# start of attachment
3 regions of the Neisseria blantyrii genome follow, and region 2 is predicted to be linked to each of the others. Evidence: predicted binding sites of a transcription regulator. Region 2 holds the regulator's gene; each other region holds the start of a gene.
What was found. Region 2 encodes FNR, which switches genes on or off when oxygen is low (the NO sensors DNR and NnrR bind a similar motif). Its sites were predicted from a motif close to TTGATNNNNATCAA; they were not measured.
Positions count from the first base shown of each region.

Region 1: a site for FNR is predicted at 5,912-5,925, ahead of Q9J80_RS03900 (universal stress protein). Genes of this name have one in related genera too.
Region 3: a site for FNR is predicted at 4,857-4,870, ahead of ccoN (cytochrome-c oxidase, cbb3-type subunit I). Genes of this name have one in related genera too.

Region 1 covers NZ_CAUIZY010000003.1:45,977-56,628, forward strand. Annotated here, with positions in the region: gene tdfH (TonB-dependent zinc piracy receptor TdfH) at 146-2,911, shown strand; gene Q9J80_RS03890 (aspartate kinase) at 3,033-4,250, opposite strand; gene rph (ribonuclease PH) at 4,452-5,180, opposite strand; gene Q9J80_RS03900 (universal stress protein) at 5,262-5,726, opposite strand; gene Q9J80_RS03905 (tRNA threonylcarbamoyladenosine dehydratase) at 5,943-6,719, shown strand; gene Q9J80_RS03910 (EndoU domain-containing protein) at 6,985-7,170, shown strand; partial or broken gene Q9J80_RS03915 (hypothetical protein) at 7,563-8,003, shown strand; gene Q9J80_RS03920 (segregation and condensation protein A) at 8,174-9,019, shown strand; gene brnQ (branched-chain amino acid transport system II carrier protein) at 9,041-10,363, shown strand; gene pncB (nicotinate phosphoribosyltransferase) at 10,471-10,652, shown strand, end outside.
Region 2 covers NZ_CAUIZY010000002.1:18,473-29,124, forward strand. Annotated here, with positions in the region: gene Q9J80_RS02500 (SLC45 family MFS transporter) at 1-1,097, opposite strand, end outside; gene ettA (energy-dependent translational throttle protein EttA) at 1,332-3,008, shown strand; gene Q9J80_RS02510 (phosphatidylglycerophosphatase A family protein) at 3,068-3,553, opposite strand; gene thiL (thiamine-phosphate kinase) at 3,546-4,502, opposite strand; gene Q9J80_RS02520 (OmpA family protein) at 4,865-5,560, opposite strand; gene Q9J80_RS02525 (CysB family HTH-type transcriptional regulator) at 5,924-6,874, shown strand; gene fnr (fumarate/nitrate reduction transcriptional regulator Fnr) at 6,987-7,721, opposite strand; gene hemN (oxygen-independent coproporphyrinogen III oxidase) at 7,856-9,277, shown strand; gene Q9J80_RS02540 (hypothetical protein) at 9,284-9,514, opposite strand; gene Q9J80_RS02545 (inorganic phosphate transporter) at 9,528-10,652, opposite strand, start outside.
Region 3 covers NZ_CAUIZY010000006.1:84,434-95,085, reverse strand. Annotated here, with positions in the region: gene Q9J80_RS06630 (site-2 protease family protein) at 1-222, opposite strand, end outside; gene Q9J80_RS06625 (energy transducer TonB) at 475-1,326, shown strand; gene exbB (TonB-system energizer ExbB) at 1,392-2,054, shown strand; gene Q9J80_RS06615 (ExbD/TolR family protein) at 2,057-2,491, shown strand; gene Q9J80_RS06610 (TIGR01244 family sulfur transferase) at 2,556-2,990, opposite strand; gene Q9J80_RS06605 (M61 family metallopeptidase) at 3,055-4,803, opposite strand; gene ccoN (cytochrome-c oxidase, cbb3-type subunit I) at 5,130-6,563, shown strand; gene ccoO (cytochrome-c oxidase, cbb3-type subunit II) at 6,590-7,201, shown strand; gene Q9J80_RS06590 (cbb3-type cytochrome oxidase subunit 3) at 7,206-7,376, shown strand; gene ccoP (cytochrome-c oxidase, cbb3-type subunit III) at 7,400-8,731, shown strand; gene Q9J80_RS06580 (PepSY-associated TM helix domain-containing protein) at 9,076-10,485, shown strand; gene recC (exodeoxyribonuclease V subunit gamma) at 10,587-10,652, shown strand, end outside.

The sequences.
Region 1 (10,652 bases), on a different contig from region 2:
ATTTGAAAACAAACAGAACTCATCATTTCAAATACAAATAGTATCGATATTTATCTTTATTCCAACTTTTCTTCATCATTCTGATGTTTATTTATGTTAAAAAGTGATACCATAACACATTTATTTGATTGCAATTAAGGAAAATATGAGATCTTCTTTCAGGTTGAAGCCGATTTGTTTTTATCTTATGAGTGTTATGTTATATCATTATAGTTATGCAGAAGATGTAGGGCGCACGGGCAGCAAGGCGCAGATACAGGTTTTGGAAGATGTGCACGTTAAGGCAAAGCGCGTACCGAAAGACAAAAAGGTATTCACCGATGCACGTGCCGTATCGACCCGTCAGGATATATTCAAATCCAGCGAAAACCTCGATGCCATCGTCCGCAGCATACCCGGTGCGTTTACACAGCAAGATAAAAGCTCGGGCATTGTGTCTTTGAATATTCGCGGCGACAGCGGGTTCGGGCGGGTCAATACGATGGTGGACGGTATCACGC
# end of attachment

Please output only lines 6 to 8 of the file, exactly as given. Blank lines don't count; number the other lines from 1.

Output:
Region 1 covers NZ_CAUIZY010000003.1:45,977-56,628, forward strand. Annotated here, with positions in the region: gene tdfH (TonB-dependent zinc piracy receptor TdfH) at 146-2,911, shown strand; gene Q9J80_RS03890 (aspartate kinase) at 3,033-4,250, opposite strand; gene rph (ribonuclease PH) at 4,452-5,180, opposite strand; gene Q9J80_RS03900 (universal stress protein) at 5,262-5,726, opposite strand; gene Q9J80_RS03905 (tRNA threonylcarbamoyladenosine dehydratase) at 5,943-6,719, shown strand; gene Q9J80_RS03910 (EndoU domain-containing protein) at 6,985-7,170, shown strand; partial or broken gene Q9J80_RS03915 (hypothetical protein) at 7,563-8,003, shown strand; gene Q9J80_RS03920 (segregation and condensation protein A) at 8,174-9,019, shown strand; gene brnQ (branched-chain amino acid transport system II carrier protein) at 9,041-10,363, shown strand; gene pncB (nicotinate phosphoribosyltransferase) at 10,471-10,652, shown strand, end outside.
Region 2 covers NZ_CAUIZY010000002.1:18,473-29,124, forward strand. Annotated here, with positions in the region: gene Q9J80_RS02500 (SLC45 family MFS transporter) at 1-1,097, opposite strand, end outside; gene ettA (energy-dependent translational throttle protein EttA) at 1,332-3,008, shown strand; gene Q9J80_RS02510 (phosphatidylglycerophosphatase A family protein) at 3,068-3,553, opposite strand; gene thiL (thiamine-phosphate kinase) at 3,546-4,502, opposite strand; gene Q9J80_RS02520 (OmpA family protein) at 4,865-5,560, opposite strand; gene Q9J80_RS02525 (CysB family HTH-type transcriptional regulator) at 5,924-6,874, shown strand; gene fnr (fumarate/nitrate reduction transcriptional regulator Fnr) at 6,987-7,721, opposite strand; gene hemN (oxygen-independent coproporphyrinogen III oxidase) at 7,856-9,277, shown strand; gene Q9J80_RS02540 (hypothetical protein) at 9,284-9,514, opposite strand; gene Q9J80_RS02545 (inorganic phosphate transporter) at 9,528-10,652, opposite strand, start outside.
Region 3 covers NZ_CAUIZY010000006.1:84,434-95,085, reverse strand. Annotated here, with positions in the region: gene Q9J80_RS06630 (site-2 protease family protein) at 1-222, opposite strand, end outside; gene Q9J80_RS06625 (energy transducer TonB) at 475-1,326, shown strand; gene exbB (TonB-system energizer ExbB) at 1,392-2,054, shown strand; gene Q9J80_RS06615 (ExbD/TolR family protein) at 2,057-2,491, shown strand; gene Q9J80_RS06610 (TIGR01244 family sulfur transferase) at 2,556-2,990, opposite strand; gene Q9J80_RS06605 (M61 family metallopeptidase) at 3,055-4,803, opposite strand; gene ccoN (cytochrome-c oxidase, cbb3-type subunit I) at 5,130-6,563, shown strand; gene ccoO (cytochrome-c oxidase, cbb3-type subunit II) at 6,590-7,201, shown strand; gene Q9J80_RS06590 (cbb3-type cytochrome oxidase subunit 3) at 7,206-7,376, shown strand; gene ccoP (cytochrome-c oxidase, cbb3-type subunit III) at 7,400-8,731, shown strand; gene Q9J80_RS06580 (PepSY-associated TM helix domain-containing protein) at 9,076-10,485, shown strand; gene recC (exodeoxyribonuclease V subunit gamma) at 10,587-10,652, shown strand, end outside.